Israeli authorities have ordered the closure of a border point with Egypt to prevent the return of the Palestinian PM, Ismail Haniya of Hamas.
Mr Haniya was returning to Gaza from a foreign tour
Mr Haniya is said to be carrying tens of millions of dollars in donations from Iran.
Hamas militants reacted angrily to the closure, storming the border point and taking it over from Palestinian guards.
Hamas sources now say Mr Haniya is to return without the money and others in his delegation will bring it in later.
Since the election of Hamas earlier this year, there has been a Western-led boycott of the government.
Hamas has been unable to pay the salaries of tens of thousands of its workers and has partially circumvented the boycott by officials carrying in millions of dollars.
Israeli Defence Minister Amir Peretz had ordered EU monitors to close the Rafah crossing, Israeli sources said.
Mr Haniya was due to return to Gaza on Thursday after cutting short his first trip abroad as PM to deal with mounting tensions between Hamas and rival faction Fatah.
Inter-faction tensions have increased since the killing of three sons of a pro-Fatah security chief on Monday.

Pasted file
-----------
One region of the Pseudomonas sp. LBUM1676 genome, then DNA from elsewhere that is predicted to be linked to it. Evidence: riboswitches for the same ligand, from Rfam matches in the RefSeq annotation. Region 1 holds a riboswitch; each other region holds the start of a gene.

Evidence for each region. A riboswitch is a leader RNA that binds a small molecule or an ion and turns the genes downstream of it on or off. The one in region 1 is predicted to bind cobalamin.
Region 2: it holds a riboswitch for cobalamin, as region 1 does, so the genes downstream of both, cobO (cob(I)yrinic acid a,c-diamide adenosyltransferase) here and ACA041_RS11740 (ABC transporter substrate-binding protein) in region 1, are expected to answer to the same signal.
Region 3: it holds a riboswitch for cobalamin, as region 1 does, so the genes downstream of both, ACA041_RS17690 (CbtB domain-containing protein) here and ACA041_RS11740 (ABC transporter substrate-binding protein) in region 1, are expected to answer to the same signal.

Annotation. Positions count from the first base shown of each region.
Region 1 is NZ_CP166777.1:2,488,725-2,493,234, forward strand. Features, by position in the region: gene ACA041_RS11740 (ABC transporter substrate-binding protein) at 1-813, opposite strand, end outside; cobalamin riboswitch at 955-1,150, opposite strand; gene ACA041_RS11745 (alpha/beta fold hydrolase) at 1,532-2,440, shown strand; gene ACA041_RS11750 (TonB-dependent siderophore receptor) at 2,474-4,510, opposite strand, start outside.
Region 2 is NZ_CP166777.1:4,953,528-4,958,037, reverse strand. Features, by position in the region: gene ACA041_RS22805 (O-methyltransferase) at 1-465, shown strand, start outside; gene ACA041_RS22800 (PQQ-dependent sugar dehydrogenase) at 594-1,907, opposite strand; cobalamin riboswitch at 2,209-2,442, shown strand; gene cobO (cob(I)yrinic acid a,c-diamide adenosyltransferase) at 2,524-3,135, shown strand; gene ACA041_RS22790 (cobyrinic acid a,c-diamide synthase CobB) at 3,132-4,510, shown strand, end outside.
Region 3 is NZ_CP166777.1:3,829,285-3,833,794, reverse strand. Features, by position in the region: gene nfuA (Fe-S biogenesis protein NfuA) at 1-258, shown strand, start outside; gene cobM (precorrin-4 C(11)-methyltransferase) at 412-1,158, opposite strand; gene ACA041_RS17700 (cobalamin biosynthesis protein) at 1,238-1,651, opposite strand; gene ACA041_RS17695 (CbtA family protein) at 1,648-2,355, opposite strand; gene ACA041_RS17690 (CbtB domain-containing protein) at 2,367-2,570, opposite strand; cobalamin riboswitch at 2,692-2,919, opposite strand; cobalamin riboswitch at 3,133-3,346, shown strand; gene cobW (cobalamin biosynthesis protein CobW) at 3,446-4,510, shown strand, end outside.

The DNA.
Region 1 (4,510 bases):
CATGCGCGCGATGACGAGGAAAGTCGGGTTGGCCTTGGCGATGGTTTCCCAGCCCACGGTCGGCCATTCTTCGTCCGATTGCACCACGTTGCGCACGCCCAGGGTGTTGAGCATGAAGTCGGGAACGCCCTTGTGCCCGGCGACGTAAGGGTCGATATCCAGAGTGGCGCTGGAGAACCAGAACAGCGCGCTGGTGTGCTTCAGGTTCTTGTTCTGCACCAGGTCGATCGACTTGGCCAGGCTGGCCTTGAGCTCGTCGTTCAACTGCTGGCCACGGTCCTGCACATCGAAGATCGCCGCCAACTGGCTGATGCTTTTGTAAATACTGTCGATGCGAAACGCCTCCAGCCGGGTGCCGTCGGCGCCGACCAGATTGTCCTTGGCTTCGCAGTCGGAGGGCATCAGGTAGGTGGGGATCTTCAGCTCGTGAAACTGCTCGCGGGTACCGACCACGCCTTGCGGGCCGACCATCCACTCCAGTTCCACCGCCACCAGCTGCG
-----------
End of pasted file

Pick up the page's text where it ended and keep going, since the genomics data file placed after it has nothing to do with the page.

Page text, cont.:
Israel said Mr Haniya would only be allowed to cross into Gaza if he left the money - which is reported to total more than $30m (£15.3m) - on the Egyptian side.
Israel says that money, in particular from Iran, goes directly to the funding of "terrorist" operations against Israel.
Palestinian and Egyptian officials say Mr Haniya's convoy is making a second attempt to cross and Israel has agreed to allow Mr Haniya to return, without the money. However, this has not been confirmed by Israel.
The closure sparked gunfire at the crossing point.
The Palestinian presidential guard, responsible for security there, began firing at Hamas militants, according to an Associated Press news agency journalist at the terminal.
Militants chanting "God is great" took over the hall.
Travellers took cover and a leading Hamas official tried to get the militants to disperse, the agency said.
"There is chaos here," said Presidential Guard spokesman Wael Dahab.
There were also unconfirmed reports of two loud explosions that had blown a hole in the Gaza-Egypt border.
Maria Telleria, spokeswoman for the EU monitoring mission, said all 16 monitors had been safely evacuated and the border would remain closed Thursday.
"Now it is dark, the monitors will not be coming back," she told the Associated Press news agency.
"But I don't know what is going to happen tomorrow."
The border is operated by European observers who have to travel from Israel to get to it.